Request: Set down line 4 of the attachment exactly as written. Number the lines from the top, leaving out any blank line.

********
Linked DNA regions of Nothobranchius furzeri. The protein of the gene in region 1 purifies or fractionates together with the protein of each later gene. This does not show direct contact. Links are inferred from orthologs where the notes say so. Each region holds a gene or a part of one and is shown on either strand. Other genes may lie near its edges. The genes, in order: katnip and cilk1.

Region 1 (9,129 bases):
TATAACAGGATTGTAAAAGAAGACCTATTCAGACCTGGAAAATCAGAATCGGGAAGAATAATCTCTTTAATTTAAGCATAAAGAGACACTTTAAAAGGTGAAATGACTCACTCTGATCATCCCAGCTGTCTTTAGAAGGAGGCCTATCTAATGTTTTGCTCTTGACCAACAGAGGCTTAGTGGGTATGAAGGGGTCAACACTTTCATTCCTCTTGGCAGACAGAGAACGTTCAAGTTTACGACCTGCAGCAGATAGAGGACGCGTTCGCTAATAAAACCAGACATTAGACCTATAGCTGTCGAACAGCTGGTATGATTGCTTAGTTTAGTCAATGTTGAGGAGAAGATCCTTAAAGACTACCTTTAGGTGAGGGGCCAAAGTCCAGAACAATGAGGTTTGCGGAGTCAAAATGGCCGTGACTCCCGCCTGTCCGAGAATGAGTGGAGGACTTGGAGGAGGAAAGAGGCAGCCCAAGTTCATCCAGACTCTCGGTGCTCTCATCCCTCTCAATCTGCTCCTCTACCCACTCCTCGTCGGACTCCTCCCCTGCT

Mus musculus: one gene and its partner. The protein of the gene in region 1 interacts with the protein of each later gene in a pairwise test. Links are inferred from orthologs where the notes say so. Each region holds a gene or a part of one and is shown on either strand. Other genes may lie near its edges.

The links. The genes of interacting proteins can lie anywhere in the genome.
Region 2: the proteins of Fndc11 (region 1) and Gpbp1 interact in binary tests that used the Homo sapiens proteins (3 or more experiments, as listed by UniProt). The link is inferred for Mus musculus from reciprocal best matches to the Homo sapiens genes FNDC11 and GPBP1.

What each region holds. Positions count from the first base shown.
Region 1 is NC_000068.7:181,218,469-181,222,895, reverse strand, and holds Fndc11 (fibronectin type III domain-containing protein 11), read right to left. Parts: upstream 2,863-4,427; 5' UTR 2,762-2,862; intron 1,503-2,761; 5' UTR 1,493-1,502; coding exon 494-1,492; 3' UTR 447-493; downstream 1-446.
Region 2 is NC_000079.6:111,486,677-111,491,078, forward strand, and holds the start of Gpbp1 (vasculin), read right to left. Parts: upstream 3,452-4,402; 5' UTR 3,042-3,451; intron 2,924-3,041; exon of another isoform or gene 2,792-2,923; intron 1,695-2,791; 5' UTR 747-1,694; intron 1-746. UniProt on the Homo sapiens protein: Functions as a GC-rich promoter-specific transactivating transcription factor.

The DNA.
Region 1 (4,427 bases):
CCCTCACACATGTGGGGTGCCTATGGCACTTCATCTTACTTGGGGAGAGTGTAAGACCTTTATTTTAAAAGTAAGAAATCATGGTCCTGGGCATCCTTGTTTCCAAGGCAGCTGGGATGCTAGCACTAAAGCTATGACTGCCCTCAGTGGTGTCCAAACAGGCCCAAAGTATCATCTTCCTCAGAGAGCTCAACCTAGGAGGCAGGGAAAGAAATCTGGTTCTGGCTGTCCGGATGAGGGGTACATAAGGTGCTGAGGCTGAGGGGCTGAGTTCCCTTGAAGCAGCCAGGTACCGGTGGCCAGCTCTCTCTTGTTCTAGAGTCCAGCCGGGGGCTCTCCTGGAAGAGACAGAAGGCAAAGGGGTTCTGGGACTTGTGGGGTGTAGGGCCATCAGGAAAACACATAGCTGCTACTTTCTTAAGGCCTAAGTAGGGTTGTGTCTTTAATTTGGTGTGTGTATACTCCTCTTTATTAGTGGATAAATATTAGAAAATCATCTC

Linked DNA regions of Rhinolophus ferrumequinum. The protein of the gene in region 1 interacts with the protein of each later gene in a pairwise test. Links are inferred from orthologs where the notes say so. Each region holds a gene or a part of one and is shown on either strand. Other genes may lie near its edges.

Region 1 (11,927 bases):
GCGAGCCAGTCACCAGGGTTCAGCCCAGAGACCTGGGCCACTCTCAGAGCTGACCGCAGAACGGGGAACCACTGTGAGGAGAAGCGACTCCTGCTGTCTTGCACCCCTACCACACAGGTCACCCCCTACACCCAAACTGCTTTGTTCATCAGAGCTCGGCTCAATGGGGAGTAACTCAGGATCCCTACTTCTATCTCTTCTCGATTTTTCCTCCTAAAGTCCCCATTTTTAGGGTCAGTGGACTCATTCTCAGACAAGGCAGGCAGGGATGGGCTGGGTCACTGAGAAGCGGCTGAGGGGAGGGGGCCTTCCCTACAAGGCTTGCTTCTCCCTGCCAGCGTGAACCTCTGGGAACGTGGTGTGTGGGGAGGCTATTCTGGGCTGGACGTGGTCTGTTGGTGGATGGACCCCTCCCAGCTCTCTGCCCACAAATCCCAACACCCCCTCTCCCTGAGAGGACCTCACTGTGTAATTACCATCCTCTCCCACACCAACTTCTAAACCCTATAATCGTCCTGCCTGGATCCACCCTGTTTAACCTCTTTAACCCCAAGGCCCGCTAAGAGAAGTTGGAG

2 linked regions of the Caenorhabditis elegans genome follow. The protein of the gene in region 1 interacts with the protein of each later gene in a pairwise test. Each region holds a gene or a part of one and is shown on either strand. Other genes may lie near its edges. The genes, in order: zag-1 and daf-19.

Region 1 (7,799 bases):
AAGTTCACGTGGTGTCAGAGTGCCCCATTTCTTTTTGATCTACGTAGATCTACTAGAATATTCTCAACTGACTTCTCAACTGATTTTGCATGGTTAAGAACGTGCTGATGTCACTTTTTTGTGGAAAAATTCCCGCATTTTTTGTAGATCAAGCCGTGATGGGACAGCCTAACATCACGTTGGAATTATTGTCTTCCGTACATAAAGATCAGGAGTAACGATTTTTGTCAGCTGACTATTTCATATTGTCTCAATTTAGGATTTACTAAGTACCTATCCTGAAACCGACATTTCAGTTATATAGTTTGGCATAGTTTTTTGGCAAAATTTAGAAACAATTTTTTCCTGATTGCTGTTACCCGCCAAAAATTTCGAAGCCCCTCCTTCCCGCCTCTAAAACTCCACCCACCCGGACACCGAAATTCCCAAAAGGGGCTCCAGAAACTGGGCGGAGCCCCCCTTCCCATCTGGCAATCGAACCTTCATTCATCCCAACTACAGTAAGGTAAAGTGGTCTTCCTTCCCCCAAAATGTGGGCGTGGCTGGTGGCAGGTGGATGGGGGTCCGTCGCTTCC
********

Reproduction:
Mus musculus: one gene and its partner. The protein of the gene in region 1 interacts with the protein of each later gene in a pairwise test. Links are inferred from orthologs where the notes say so. Each region holds a gene or a part of one and is shown on either strand. Other genes may lie near its edges.